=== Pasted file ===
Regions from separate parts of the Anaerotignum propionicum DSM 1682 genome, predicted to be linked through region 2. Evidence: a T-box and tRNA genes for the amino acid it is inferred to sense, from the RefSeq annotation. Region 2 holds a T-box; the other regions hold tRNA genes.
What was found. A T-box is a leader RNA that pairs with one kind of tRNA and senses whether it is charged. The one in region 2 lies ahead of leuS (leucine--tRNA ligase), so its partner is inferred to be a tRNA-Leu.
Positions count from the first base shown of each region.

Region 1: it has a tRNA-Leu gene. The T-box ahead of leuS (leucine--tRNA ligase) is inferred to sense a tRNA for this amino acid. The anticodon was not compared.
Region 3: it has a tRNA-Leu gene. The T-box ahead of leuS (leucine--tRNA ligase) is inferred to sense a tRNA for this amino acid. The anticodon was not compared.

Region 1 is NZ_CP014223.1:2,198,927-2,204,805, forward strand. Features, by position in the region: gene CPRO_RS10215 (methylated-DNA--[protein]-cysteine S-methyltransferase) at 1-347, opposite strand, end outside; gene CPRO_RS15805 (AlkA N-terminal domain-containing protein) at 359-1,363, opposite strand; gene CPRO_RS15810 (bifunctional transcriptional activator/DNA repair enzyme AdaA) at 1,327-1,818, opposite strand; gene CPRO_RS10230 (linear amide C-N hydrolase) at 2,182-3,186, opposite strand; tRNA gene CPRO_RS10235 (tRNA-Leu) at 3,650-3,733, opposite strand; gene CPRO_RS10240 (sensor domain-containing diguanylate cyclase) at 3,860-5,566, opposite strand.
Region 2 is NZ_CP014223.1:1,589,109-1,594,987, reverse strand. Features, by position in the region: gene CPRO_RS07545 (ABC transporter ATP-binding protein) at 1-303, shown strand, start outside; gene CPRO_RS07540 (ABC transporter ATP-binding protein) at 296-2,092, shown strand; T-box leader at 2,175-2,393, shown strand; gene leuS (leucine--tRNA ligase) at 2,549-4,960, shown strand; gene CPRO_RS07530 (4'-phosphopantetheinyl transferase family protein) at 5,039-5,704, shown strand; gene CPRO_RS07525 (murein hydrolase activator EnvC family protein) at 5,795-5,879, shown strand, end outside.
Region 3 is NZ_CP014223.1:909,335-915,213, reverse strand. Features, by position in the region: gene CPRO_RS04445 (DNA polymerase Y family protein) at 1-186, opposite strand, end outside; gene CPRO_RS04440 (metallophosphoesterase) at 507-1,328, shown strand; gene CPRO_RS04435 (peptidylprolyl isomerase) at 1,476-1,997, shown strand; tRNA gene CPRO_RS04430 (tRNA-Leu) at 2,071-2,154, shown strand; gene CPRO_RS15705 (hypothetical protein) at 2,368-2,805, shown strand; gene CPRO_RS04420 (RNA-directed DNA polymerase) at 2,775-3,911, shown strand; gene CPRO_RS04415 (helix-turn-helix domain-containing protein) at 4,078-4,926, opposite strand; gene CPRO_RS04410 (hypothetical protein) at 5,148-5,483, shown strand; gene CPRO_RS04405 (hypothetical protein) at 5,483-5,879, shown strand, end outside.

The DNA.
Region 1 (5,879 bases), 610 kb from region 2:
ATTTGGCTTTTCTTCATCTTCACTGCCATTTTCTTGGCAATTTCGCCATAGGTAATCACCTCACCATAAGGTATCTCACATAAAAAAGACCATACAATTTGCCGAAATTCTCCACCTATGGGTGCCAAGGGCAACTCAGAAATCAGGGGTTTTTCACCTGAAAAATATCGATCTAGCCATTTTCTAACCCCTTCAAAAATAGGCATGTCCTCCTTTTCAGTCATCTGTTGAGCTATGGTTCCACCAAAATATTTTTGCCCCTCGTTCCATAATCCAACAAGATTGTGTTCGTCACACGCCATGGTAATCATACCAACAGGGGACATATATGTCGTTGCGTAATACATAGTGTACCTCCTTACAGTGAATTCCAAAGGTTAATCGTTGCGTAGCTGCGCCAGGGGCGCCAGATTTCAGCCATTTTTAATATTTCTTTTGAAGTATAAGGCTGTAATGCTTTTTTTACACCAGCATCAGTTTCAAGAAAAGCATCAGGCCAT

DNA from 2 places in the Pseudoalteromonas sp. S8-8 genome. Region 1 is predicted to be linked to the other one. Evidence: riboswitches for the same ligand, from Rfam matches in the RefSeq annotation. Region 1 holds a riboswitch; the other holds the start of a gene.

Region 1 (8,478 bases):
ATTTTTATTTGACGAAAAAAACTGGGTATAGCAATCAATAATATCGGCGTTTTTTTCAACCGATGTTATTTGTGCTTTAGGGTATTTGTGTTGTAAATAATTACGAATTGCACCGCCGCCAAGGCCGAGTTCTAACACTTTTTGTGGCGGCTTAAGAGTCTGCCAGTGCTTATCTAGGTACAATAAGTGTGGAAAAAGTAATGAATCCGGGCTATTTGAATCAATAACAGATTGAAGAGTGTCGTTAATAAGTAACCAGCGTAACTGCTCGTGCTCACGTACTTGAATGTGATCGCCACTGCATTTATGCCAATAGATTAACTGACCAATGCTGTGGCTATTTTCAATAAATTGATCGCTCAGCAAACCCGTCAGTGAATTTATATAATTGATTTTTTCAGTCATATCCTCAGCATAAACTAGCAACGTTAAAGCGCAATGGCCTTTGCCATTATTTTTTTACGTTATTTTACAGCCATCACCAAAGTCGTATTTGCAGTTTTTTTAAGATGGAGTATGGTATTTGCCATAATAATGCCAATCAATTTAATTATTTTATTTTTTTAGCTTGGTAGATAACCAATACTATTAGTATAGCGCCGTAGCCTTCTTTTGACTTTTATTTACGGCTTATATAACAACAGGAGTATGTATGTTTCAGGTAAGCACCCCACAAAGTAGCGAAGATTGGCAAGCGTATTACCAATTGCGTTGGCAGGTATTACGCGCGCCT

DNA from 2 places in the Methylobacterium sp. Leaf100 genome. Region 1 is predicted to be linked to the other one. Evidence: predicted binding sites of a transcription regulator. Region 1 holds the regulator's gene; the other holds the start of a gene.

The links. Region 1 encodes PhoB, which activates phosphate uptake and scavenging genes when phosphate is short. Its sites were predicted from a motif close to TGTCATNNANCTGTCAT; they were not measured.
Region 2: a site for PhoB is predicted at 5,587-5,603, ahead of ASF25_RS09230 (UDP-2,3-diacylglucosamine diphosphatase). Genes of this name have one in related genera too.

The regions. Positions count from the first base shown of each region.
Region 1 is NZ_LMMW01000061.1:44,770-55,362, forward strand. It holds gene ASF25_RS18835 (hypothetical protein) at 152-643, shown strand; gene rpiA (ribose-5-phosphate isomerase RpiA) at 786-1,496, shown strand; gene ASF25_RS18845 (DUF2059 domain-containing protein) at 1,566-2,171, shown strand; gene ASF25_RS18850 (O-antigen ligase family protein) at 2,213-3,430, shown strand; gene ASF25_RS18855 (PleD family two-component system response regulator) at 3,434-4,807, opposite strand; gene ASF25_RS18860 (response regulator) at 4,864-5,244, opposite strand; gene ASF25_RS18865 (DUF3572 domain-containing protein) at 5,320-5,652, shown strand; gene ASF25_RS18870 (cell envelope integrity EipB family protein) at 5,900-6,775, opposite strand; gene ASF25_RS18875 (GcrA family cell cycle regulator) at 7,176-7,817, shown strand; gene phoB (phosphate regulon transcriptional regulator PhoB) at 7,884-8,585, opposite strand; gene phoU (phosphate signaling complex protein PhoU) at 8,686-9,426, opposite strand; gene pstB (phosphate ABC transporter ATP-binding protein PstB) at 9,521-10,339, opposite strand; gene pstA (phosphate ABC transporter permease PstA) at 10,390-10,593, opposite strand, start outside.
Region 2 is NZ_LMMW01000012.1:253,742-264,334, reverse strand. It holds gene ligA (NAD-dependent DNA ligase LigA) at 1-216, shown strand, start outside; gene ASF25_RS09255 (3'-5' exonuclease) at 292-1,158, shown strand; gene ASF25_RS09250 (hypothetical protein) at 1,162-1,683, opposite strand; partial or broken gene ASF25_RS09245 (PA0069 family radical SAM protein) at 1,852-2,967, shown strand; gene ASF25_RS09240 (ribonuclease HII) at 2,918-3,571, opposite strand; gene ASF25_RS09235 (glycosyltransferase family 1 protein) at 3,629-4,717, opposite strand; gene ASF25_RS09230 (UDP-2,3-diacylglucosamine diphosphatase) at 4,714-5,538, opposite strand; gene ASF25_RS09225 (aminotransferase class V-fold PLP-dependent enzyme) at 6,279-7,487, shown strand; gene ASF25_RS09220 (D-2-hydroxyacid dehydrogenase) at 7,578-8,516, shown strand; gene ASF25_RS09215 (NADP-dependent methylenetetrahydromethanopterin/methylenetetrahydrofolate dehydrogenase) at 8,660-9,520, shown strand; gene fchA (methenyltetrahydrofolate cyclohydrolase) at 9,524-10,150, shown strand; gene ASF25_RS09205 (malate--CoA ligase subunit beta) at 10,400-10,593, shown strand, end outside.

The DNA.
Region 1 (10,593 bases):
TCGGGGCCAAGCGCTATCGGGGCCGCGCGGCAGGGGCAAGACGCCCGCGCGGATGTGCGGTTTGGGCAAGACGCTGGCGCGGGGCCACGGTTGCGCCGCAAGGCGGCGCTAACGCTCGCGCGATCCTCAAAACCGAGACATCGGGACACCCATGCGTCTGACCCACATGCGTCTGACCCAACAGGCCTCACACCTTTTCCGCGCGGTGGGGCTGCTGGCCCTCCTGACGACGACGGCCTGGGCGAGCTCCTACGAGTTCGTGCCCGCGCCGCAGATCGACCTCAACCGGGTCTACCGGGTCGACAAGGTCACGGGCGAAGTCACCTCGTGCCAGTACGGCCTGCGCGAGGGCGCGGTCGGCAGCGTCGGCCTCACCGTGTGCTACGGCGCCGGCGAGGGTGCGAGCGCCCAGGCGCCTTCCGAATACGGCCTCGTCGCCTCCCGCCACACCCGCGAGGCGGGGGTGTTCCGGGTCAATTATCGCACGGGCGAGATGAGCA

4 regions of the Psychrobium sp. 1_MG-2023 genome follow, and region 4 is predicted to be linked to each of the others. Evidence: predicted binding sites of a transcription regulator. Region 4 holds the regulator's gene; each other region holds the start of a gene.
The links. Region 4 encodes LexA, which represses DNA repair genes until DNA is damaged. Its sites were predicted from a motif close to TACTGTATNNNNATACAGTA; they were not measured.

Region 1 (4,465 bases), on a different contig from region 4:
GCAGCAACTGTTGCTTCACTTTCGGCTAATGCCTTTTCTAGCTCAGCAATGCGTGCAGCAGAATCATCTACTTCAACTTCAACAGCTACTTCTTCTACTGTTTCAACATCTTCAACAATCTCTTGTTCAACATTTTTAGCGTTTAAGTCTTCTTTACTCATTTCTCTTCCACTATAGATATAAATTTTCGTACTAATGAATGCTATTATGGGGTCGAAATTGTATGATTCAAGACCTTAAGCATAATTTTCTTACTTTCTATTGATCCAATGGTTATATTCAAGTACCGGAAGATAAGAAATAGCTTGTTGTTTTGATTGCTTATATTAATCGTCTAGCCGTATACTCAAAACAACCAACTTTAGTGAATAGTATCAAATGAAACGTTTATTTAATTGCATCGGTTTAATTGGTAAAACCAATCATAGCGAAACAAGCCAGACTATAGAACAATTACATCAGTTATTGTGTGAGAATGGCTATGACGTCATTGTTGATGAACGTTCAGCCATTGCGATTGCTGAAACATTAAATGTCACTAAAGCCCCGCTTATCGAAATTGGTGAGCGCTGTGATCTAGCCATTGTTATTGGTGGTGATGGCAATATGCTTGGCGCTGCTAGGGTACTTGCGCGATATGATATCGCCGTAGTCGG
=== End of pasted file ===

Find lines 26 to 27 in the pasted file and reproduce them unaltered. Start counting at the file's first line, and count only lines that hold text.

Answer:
Region 1 (4,465 bases), on a different contig from region 4:
GCAGCAACTGTTGCTTCACTTTCGGCTAATGCCTTTTCTAGCTCAGCAATGCGTGCAGCAGAATCATCTACTTCAACTTCAACAGCTACTTCTTCTACTGTTTCAACATCTTCAACAATCTCTTGTTCAACATTTTTAGCGTTTAAGTCTTCTTTACTCATTTCTCTTCCACTATAGATATAAATTTTCGTACTAATGAATGCTATTATGGGGTCGAAATTGTATGATTCAAGACCTTAAGCATAATTTTCTTACTTTCTATTGATCCAATGGTTATATTCAAGTACCGGAAGATAAGAAATAGCTTGTTGTTTTGATTGCTTATATTAATCGTCTAGCCGTATACTCAAAACAACCAACTTTAGTGAATAGTATCAAATGAAACGTTTATTTAATTGCATCGGTTTAATTGGTAAAACCAATCATAGCGAAACAAGCCAGACTATAGAACAATTACATCAGTTATTGTGTGAGAATGGCTATGACGTCATTGTTGATGAACGTTCAGCCATTGCGATTGCTGAAACATTAAATGTCACTAAAGCCCCGCTTATCGAAATTGGTGAGCGCTGTGATCTAGCCATTGTTATTGGTGGTGATGGCAATATGCTTGGCGCTGCTAGGGTACTTGCGCGATATGATATCGCCGTAGTCGG